Tania Hershman websiteI’m a frequent dipper into other writers’ websites, particularly those of authors who manage to faultlessly produce the kind of fiction I aspire too.

One of my favourites at the moment is Tania Hershman’s website, which draws me back time and again, usually when I need a brief break that will leave me inspired to get back to my own writing. The tone is unpretentious and chatty, and for fiction addicts like me there’s plenty to tuck into. Continue reading

How to survive the quiet times: A guide for writers, part 3

Google symptomsAlmost every freelance writer experience the occasional lull. In this series of guest posts, freelance journalist Deborah Willimott offers some favourite tips for surviving those quiet times. Who knows, some of them may even lead to feature/fiction ideas!

Survival tip 3: Google your illnesses

Irrational fear over new and unusual lumps/rashes/coughs/tongue patterning is a common affliction for the work-from-home flancer. And what a stroke of luck it is that the World Wide Web is sitting there in front of us, 24/7 so that we may enjoy full, unlimited access to the sort of information that can turn gentle puzzlement into paranoia and terror of epic proportions within seconds.

Online doctoring loves a bit of worst-case-scenario. Google ‘Headache’ and you will find out everything you need to know about brain stem tumours. Google ‘Rash’ and ringworm will haunt your dreams. Google ‘Dizziness’ and The Brain and Spine Organisation of Hull will present you with a questionnaire to discover the likelihood of you losing the use of your limbs within the next 48 hours (Answer: probably).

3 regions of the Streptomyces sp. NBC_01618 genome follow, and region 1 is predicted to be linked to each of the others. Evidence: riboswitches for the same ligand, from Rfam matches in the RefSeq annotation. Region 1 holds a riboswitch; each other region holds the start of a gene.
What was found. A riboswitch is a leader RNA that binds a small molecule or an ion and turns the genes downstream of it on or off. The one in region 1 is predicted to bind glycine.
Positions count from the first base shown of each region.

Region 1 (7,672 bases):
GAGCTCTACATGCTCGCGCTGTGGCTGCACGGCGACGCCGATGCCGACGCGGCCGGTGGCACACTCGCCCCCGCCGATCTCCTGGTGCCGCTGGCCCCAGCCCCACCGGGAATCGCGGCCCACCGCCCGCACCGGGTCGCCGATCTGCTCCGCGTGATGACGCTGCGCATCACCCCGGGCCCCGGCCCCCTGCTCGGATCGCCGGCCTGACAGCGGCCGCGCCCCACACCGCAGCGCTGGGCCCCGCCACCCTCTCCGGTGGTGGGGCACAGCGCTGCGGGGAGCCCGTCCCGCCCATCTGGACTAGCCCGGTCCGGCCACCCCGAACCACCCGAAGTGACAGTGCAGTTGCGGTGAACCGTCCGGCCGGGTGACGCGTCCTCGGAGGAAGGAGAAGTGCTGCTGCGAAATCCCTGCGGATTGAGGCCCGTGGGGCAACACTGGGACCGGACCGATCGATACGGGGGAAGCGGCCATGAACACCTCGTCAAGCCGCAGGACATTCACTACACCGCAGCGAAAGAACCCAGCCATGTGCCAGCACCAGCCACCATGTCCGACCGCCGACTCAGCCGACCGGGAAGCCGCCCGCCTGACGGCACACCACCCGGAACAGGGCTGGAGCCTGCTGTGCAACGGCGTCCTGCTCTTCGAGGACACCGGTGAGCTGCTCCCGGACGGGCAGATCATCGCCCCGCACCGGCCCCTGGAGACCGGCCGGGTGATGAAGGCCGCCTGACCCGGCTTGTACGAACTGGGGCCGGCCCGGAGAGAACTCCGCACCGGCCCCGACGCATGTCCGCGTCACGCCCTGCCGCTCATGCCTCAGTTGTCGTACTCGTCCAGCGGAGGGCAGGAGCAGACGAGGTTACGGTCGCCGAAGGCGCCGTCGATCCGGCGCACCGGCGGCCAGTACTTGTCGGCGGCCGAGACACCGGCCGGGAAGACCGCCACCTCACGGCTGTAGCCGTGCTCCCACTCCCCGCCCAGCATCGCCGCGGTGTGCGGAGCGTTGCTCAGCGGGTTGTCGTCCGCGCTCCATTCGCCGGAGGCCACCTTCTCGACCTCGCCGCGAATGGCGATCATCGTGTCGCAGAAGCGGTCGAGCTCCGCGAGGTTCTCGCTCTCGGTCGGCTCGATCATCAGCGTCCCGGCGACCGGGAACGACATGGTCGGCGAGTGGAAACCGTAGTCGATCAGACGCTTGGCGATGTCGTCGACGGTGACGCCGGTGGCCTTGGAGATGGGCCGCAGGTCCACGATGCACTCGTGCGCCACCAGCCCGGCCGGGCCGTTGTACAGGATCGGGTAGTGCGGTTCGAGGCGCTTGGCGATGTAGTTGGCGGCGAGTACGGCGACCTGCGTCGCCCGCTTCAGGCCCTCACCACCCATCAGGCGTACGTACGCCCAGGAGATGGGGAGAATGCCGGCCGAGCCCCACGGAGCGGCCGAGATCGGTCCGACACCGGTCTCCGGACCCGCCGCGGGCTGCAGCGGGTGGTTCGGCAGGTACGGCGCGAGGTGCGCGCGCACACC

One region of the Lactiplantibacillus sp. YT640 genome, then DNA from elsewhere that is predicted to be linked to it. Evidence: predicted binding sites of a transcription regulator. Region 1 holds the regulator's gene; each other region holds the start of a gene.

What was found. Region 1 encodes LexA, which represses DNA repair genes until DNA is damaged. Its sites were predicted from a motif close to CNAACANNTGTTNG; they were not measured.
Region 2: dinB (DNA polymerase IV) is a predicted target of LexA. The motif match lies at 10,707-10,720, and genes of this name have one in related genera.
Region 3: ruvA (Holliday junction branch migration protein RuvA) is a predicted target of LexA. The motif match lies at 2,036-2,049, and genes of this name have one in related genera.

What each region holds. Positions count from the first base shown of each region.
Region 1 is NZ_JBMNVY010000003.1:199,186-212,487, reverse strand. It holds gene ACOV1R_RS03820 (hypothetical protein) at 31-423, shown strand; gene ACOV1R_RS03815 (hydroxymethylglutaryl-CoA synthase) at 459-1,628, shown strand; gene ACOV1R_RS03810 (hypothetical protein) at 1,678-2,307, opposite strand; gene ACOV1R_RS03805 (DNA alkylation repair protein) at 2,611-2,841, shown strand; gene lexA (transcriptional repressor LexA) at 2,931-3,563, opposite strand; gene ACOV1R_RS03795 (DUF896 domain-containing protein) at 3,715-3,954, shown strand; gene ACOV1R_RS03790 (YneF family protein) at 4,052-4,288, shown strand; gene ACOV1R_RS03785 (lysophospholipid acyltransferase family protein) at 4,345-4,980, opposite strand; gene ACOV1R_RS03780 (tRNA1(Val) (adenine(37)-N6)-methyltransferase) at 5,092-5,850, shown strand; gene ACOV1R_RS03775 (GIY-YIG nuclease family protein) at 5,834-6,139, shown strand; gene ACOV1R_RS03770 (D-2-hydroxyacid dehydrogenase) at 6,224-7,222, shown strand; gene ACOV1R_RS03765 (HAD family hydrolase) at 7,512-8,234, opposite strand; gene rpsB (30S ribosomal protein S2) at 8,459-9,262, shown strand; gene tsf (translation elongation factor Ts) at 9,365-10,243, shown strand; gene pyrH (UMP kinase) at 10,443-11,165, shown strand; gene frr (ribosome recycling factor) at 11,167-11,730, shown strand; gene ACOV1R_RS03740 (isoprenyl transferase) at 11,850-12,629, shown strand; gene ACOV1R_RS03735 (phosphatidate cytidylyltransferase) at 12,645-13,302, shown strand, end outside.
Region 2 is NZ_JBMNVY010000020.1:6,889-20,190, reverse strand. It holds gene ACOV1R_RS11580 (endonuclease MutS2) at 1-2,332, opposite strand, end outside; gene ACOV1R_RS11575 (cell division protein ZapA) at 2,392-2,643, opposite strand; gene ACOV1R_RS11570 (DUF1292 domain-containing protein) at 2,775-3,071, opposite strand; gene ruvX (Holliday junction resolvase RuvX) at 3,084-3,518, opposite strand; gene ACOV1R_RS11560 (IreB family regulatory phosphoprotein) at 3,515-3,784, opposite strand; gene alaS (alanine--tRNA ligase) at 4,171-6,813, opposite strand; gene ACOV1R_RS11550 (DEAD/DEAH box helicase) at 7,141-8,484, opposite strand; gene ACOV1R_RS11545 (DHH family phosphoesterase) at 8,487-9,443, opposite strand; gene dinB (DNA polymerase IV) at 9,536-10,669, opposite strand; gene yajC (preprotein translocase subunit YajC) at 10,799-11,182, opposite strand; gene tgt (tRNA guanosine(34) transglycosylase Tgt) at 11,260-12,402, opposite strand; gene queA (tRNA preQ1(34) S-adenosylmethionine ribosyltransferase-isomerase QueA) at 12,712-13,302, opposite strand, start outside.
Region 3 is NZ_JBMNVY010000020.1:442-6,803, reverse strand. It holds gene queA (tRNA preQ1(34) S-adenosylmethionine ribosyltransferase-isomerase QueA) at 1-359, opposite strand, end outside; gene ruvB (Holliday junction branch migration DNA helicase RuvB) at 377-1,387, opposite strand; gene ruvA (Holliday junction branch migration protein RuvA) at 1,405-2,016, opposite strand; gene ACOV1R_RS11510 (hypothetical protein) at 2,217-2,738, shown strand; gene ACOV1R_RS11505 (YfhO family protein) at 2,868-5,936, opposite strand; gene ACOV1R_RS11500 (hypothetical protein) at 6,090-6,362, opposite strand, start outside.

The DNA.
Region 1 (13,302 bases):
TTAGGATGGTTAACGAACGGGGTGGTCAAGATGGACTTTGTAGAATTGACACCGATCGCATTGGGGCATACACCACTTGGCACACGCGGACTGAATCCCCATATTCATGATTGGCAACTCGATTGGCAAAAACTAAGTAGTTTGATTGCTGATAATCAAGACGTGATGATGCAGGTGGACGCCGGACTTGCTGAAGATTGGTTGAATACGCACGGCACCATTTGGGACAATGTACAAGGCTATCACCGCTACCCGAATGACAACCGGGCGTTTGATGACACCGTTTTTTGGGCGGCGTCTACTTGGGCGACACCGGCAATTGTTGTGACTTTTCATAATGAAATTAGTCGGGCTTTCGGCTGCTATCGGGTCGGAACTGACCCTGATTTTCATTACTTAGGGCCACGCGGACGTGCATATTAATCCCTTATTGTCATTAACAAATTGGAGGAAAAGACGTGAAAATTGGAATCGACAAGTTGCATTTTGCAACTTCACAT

And so if you happen to stumble across a flancer gazing in dread at a laptop screen you can make an educated guess that they have just Googled ‘Mole’ and are now looking at a page full of words like: ’spread’, ‘malignant’ and ‘nodular’ and other unpronounceable horrors.

Either that or they’ve just Facebooked an old boy/girlfriend and are looking at their wedding photos.

But at least it stops you worrying about your overdraft for a bit.

Survival tip 1: Become a ‘Curtain Twitcher’
Survival tip 2: Accept the commission from hell
Survival tip 4: Seek food
Survival tip 5: Experiment with a new computer font
Survival tip 6:  Consider organising your accounts
Survival tip 7: Cook something complicated
Survival tip 8: Dress inappropriately 


Experience museums after dark this May